Depart from me, I know you not: What African-Americans Should Say to the Undesirables in our Midst

I have learned that it is imperative for my soul that I grasp morsels of wisdom whenever they appear. It is this realization that makes me hold onto the quote “You win with people,” a saying that famed Ohio State football coach Woody Hayes was known to repeat religiously. The above quote was apparently Coach Hayes’ way of stating that the quality of people you surround yourself with is a significant issue that matters.

Truthfully speaking, my adherence to this philosophy has caused me to avoid acquaintances with quite a few people who I realized were not only illogical but also filled with deep character flaws. Although I usually never explain the reasons for our lack of association to such persons, my general unavailability to them eventually informs them of my decision to not be an associate.

Although I have spent my entire adult life studying American racial matters, experience has taught me that close association with persons solely based on their racial identity is a risky proposition. At this moment in my life, it is the character that matters most in my decision to make a new acquaintance, let alone a friend.

It is this realization that makes both the recent attack upon a white mentally disabled man by four Black Chicagoans — Jordan Hill (18), Tesfaye Cooper (18), Brittany Covington (18), and Tanishia Covington (24) — and the reaction from the so-called ‘conscious community’ so unsettling and disappointing.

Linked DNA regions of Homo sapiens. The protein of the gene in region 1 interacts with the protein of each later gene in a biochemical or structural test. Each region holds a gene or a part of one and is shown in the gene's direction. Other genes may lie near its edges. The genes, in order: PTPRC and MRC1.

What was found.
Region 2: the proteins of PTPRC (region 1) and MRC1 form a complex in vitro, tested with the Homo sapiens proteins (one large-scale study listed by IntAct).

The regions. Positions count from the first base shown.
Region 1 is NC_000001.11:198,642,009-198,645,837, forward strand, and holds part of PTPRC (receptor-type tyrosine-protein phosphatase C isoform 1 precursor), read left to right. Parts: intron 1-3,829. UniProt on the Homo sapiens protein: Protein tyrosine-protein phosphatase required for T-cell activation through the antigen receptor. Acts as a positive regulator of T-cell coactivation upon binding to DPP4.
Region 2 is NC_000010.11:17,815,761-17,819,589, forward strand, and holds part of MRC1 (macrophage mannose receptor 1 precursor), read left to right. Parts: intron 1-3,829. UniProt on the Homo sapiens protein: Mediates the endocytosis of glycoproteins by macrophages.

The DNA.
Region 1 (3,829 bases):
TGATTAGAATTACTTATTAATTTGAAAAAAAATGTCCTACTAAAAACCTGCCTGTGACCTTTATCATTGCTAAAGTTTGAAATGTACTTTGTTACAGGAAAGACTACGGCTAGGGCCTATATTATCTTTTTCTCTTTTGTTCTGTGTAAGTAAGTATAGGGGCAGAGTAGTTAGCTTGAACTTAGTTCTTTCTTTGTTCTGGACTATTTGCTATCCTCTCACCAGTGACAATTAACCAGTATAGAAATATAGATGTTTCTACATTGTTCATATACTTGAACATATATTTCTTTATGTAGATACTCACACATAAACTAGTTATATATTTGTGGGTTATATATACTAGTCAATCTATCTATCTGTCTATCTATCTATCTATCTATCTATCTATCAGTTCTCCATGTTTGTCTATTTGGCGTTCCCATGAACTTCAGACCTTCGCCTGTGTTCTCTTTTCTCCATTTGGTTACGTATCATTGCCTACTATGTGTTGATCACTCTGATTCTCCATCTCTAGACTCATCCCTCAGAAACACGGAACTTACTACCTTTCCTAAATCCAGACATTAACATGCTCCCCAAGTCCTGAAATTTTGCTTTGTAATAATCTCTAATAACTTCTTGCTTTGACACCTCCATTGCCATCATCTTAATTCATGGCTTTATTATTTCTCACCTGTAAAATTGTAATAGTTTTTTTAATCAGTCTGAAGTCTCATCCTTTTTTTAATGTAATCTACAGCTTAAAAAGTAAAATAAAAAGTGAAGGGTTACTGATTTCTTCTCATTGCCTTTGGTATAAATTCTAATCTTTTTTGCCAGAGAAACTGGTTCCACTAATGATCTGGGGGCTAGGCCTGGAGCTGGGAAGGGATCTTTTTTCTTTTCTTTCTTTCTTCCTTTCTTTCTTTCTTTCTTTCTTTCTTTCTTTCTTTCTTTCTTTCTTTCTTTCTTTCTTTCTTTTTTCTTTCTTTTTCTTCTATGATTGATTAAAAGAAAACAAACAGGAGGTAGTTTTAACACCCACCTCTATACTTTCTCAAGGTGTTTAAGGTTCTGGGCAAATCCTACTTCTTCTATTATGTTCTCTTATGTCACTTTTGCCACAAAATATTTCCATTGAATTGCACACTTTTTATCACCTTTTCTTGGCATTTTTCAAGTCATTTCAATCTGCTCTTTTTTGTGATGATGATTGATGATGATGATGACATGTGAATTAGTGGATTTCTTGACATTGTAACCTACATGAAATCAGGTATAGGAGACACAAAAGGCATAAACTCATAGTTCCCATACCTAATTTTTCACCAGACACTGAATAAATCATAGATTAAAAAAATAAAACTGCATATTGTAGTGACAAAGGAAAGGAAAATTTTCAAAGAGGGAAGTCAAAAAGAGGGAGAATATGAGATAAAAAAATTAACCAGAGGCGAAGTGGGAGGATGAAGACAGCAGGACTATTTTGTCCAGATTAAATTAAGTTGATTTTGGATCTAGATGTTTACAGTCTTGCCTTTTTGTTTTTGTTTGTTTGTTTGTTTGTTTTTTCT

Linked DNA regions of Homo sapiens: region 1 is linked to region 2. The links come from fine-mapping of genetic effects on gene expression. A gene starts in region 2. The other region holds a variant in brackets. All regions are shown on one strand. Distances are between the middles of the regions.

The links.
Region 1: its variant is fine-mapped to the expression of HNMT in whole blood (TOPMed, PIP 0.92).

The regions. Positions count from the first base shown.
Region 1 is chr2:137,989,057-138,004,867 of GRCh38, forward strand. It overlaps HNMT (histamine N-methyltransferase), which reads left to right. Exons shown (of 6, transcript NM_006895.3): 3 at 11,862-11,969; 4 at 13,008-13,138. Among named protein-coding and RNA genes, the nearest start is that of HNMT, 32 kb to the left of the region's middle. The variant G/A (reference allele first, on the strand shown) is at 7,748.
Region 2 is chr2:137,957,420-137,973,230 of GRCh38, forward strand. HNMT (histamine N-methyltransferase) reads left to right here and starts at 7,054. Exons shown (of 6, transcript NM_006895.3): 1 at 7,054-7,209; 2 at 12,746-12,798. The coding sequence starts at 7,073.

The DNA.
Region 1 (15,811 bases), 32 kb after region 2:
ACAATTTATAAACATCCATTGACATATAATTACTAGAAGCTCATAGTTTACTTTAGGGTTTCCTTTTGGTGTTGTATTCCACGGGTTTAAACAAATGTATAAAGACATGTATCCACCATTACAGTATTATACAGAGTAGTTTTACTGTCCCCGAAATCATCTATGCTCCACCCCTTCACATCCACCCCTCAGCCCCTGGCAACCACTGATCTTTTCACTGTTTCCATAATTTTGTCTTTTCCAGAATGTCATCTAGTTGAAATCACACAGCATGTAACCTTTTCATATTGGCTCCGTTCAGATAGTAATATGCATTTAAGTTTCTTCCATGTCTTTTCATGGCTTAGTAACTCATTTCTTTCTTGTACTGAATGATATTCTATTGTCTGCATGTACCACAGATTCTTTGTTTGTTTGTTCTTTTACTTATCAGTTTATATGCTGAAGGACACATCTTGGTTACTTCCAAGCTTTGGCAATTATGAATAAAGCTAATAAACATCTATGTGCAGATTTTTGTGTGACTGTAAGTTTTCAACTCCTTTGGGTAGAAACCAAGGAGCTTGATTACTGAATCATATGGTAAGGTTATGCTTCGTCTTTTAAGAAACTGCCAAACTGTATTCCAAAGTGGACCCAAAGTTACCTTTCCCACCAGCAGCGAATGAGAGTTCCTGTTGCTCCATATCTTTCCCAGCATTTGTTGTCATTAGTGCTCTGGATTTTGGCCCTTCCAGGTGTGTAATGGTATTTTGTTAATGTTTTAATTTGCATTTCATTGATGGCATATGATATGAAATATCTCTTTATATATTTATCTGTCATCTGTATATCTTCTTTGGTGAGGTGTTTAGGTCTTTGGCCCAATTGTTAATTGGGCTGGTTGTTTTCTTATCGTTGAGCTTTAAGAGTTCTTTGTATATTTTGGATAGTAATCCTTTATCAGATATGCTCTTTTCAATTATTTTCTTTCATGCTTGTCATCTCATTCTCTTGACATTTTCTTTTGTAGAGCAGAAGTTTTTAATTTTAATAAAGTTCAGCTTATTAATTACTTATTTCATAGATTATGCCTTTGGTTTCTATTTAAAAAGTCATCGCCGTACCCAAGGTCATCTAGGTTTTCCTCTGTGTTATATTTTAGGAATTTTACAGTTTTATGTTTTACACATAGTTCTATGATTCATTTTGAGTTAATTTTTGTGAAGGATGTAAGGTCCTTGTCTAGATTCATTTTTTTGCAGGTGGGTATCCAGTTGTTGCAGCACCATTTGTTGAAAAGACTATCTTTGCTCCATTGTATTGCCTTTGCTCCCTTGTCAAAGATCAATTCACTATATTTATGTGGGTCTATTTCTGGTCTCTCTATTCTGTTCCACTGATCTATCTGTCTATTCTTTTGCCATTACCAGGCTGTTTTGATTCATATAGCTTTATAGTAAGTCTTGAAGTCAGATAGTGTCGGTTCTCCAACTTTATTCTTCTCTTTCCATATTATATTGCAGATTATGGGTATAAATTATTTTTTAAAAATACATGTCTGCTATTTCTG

Cook County Circuit Judge Maria Kuriakos Ciesil said it best during the initial court appearance for the four individuals mentioned above when she incredulously inquired, “Where was your sense of decency? I find each of you a danger to yourself and society.”

I was saddened to see that a significant portion of the ‘conscious community’ reacted to this offensive action as if it were a justified revenge attack offered in response to prior racial transgressions perpetrated by whites. Those advancing the above ridiculous, immoral emotional reaction fail to realize that if the accused are capable of perpetrating such a heinous crime upon a white man, the Lord only knows the evil that they are capable of committing against their people.

The tendency of some African-Americans to excuse away or silently applaud the criminality among their own will invariably come back to haunt them. It was this principle that led famed rapper Tupac Amaru Shakur to offer the following observation. “The same crime element that white people are scared of black people are scared of. While they waiting for legislation to pass, we next door to the killer. All them killers they let out, they’re in that building. Just because we black, we get along with the killers? What is that? We need protection too.”

It is time that the so-called ‘conscious community’ closes the gaping hole that excuses criminality, immorality, and inexcusable racial bias within their community. Rest assured that the perpetrators of evil are not only residing within our midst but also more than willing to add African-Americans to what is invariably a long list of victims.

I pray that we always remember that “you win with people” and that “there is no right way to do the wrong thing.”

Dr. James Thomas Jones III

© Manhood, Race, and Culture, 2017

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